Getting to the Truth: Evaluating National Tobacco Countermarketing Campaigns

American Legacy Foundation, Washington, Washington, D.C., United States
American Journal of Public Health (Impact Factor: 4.55). 07/2002; 92(6):901-7. DOI: 10.2105/AJPH.92.6.901
Source: PubMed


This study examines how the American Legacy Foundation's "truth" campaign and Philip Morris's "Think. Don't Smoke" campaign have influenced youths' attitudes, beliefs, and intentions toward tobacco.
We analyzed 2 telephone surveys of 12- to 17-year-olds with multivariate logistic regressions: a baseline survey conducted before the launch of "truth" and a second survey 10 months into the "truth" campaign.
Exposure to "truth" countermarketing advertisements was consistently associated with an increase in anti-tobacco attitudes and beliefs, whereas exposure to Philip Morris advertisements generally was not. In addition, those exposed to Philip Morris advertisements were more likely to be open to the idea of smoking.
Whereas exposure to the "truth" campaign positively changed youths' attitudes toward tobacco, the Philip Morris campaign had a counterproductive influence.

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Available from: Cheryl G Healton, Feb 16, 2014
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    • "Social responsibility ads often indicate the party who is or should be acting and the action required to resolve a social problem; for example, an ad may indicate a bank hires physically challenged persons or sponsors a consumer education program (Newberry 1989). Ads describing socially responsible behavior are most effective if they feature the ad sponsor's actions (Farrelly et al. 2002; Siegel and Biener 2000). Of course, social responsibility ads may suggest non-sponsors should alter their behaviors or merely broach the problem without suggesting a change agent. "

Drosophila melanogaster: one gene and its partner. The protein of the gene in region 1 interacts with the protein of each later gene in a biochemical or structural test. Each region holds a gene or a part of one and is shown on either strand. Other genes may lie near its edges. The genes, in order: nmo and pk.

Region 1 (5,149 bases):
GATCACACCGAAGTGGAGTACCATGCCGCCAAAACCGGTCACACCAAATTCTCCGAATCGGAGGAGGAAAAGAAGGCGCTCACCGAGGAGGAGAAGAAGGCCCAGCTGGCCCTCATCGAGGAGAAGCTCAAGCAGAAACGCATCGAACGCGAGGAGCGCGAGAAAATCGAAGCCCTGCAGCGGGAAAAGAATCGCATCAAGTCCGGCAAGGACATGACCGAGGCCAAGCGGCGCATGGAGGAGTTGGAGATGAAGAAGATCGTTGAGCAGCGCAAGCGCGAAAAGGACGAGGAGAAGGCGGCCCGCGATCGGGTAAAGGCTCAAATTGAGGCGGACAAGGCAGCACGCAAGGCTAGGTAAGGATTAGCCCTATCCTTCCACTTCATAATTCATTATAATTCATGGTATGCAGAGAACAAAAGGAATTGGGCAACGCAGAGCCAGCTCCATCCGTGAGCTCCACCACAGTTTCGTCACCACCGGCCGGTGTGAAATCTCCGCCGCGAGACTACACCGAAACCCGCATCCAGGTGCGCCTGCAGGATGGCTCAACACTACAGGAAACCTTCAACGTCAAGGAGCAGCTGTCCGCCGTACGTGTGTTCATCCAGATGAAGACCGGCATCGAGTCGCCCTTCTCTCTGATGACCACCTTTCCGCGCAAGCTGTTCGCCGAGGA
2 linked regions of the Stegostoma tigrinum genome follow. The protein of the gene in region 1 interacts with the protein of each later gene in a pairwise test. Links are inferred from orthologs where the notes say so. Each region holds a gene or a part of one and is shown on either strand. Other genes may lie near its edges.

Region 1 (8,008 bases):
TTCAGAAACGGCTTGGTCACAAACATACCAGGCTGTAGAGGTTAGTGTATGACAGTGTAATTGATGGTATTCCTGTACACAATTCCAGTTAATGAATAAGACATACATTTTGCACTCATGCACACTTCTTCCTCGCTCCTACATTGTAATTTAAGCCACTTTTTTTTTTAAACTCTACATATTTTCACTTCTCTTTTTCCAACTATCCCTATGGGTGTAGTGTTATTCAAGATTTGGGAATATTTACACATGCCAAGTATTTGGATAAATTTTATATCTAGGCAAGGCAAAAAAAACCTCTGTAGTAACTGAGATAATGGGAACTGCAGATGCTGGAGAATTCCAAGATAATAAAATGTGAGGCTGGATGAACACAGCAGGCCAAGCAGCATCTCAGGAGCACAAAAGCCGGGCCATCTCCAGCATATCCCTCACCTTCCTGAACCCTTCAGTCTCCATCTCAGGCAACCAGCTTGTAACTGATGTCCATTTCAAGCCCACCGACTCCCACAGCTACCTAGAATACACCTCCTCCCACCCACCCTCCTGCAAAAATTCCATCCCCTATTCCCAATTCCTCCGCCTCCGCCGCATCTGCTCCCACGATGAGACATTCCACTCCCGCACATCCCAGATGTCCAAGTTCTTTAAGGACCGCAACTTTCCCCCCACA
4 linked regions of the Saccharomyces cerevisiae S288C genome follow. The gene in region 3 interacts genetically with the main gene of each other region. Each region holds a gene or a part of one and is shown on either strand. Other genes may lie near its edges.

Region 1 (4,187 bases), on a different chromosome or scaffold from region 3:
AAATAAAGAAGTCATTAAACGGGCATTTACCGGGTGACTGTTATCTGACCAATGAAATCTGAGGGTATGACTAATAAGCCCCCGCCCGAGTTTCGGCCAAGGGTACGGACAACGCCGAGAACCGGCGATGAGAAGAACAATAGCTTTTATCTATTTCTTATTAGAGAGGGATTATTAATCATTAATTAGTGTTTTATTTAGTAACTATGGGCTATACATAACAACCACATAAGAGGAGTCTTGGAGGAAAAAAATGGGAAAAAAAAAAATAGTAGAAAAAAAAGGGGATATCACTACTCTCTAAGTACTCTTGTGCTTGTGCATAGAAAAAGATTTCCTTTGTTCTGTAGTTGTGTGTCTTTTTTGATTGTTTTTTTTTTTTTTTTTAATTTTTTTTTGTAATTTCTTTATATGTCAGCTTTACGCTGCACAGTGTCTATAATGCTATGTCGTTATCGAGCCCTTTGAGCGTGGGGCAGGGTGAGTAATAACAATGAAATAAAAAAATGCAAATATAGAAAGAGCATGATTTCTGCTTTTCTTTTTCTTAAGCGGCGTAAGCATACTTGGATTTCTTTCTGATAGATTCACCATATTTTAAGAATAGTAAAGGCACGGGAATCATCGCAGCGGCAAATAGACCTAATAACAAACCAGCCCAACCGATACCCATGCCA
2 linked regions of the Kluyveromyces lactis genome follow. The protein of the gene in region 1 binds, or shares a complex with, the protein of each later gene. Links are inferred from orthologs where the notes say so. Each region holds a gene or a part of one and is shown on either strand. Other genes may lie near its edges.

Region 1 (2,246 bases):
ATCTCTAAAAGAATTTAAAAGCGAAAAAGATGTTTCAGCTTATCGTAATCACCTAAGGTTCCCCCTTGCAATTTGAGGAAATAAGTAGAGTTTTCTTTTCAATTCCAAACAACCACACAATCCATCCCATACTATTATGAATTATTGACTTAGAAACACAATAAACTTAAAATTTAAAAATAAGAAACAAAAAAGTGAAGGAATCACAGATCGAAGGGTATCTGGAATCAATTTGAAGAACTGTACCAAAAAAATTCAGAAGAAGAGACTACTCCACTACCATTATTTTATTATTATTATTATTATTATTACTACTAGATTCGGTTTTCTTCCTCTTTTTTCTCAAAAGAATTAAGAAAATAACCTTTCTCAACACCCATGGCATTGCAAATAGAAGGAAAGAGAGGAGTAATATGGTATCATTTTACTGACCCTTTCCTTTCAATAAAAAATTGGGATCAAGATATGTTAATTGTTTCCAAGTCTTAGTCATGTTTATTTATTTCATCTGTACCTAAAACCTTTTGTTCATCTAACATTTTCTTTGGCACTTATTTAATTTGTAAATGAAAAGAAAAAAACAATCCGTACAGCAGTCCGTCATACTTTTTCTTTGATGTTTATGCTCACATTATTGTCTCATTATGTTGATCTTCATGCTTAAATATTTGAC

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    • "In public health, information campaigns have been used to promote safer sexual practices (Alstead et al., 1999), regular monitoring of health (Fender et al., 1999; Black et al., 2002), cessation of smoking (Siegel and Beiner, 2000; Farrelly et al., 2002), and reduction in transmission of infectious diseases (Preston, 1996). Nutrition labels on food products aim to motivate appropriate choice in one's diet (some relatively recent examples are Harnack and French, 2008; Downs et al., 2009; Wisdom et al., 2010). "
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